Overall Rating Gold - expired
Overall Score 74.24
Liaison Lindsey Lyons
Submission Date April 30, 2015
Executive Letter Download

STARS v2.0

Dickinson College
OP-23: Waste Diversion

Status Score Responsible Party
Complete 1.19 / 3.00 Tyce Herrman
Projects Coordinator
Center for Sustainability Education
"---" indicates that no data was submitted for this field

Materials diverted from the solid waste landfill or incinerator:
334.16 Tons

Materials disposed in a solid waste landfill or incinerator :
505.76 Tons

A brief description of programs, policies, infrastructure investments, outreach efforts, and/or other factors that contributed to the diversion rate, including efforts made during the previous three years:

Dickinson has a robust composting program that sends food waste from Dining Services to the College Farm and the Biodiesel Shop. Dickinson also has a recycling program with easily accessible recycling receptacles throughout campus.

A brief description of any food donation programs employed by the institution:

Food left over at the end of a meal is used at the next meal. Perishable foods leftover at the end of each semester are donated to Project S.H.A.R.E., a local food bank that was started by a Dickinson alumna and that is housed in 10,000 square feet of space on campus that is provide rent free by the college. Also, a significant amount of organic produce grown at the College Farm is donated to Project S.H.A.R.E.

A brief description of any pre-consumer food waste composting program employed by the institution:

All food waste resulting from food preparation is pulped and sent to the college’s organic farm.

A brief description of any post-consumer food waste composting program employed by the institution:

Food waste is collected after meals in the dining hall and processed through an industrial pulper. In addition, all disposable items in the dining hall are compostable and are run through the pulper. Materials processed with the pulper are then sent to the college’s organic farm to be composted and used as a soil supplement.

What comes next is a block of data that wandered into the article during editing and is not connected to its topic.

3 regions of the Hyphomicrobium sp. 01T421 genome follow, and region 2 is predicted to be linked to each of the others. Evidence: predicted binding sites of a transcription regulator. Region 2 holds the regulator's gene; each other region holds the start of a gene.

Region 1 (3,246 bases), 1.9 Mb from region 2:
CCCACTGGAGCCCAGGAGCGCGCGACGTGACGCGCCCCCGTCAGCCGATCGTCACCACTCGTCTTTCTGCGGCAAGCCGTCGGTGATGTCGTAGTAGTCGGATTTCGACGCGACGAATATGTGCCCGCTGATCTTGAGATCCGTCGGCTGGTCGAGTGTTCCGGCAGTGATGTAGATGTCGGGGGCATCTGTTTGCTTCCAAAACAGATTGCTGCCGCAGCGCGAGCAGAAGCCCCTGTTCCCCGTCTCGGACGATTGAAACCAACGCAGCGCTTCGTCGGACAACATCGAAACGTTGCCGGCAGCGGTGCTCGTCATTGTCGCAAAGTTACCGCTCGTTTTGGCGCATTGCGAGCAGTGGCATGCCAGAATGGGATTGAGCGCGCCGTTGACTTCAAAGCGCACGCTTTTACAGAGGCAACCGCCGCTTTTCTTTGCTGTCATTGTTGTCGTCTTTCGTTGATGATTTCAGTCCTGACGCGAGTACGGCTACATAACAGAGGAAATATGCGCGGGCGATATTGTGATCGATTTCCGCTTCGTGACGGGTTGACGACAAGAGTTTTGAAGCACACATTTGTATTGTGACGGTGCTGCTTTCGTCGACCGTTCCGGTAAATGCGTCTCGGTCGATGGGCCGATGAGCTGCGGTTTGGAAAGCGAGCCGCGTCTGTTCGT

Does the institution include the following materials in its waste diversion efforts?:
Yes or No
Paper, plastics, glass, metals, and other recyclable containers Yes
Food donations Yes
Food for animals No
Food composting Yes
Cooking oil Yes
Plant materials composting Yes
Animal bedding composting No
Batteries Yes
Light bulbs Yes
Toner/ink-jet cartridges Yes
White goods (i.e. appliances) Yes
Laboratory equipment Yes
Furniture Yes
Residence hall move-in/move-out waste Yes
Scrap metal Yes
Pallets Yes
Motor oil Yes
Tires Yes

Other materials that the institution includes in its waste diversion efforts:

The information above is for FY '14 (July 1, 2013 - June 30, 2014).

Compost - 138 tons

Recycling - 196.16 tons

Dickinson reuses and donates many products, but does not weigh them. We also recycle electronics and other materials, but do not weigh them.

The information presented here is self-reported. While AASHE staff review portions of all STARS reports and institutions are welcome to seek additional forms of review, the data in STARS reports are not verified by AASHE. If you believe any of this information is erroneous or inconsistent with credit criteria, please review the process for inquiring about the information reported by an institution and complete the Data Inquiry Form.